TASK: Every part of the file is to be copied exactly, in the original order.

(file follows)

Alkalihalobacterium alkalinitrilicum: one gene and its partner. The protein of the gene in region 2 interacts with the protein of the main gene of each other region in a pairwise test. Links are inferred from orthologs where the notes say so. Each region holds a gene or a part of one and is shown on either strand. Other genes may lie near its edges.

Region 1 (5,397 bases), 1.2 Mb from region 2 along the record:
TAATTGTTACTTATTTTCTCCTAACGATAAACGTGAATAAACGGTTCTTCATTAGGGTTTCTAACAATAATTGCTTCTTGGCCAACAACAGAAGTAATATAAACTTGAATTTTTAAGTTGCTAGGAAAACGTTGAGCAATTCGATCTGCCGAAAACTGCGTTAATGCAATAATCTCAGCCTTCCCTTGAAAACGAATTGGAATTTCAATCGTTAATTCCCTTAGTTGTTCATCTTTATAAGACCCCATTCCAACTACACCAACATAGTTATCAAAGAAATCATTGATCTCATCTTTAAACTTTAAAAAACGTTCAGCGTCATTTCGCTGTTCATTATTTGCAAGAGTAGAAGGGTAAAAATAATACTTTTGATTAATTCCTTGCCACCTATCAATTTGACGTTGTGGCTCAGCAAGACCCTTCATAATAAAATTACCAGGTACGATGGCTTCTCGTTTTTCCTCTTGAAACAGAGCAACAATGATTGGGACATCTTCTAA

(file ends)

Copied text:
Alkalihalobacterium alkalinitrilicum: one gene and its partner. The protein of the gene in region 2 interacts with the protein of the main gene of each other region in a pairwise test. Links are inferred from orthologs where the notes say so. Each region holds a gene or a part of one and is shown on either strand. Other genes may lie near its edges.

Region 1 (5,397 bases), 1.2 Mb from region 2 along the record:
TAATTGTTACTTATTTTCTCCTAACGATAAACGTGAATAAACGGTTCTTCATTAGGGTTTCTAACAATAATTGCTTCTTGGCCAACAACAGAAGTAATATAAACTTGAATTTTTAAGTTGCTAGGAAAACGTTGAGCAATTCGATCTGCCGAAAACTGCGTTAATGCAATAATCTCAGCCTTCCCTTGAAAACGAATTGGAATTTCAATCGTTAATTCCCTTAGTTGTTCATCTTTATAAGACCCCATTCCAACTACACCAACATAGTTATCAAAGAAATCATTGATCTCATCTTTAAACTTTAAAAAACGTTCAGCGTCATTTCGCTGTTCATTATTTGCAAGAGTAGAAGGGTAAAAATAATACTTTTGATTAATTCCTTGCCACCTATCAATTTGACGTTGTGGCTCAGCAAGACCCTTCATAATAAAATTACCAGGTACGATGGCTTCTCGTTTTTCCTCTTGAAACAGAGCAACAATGATTGGGACATCTTCTAA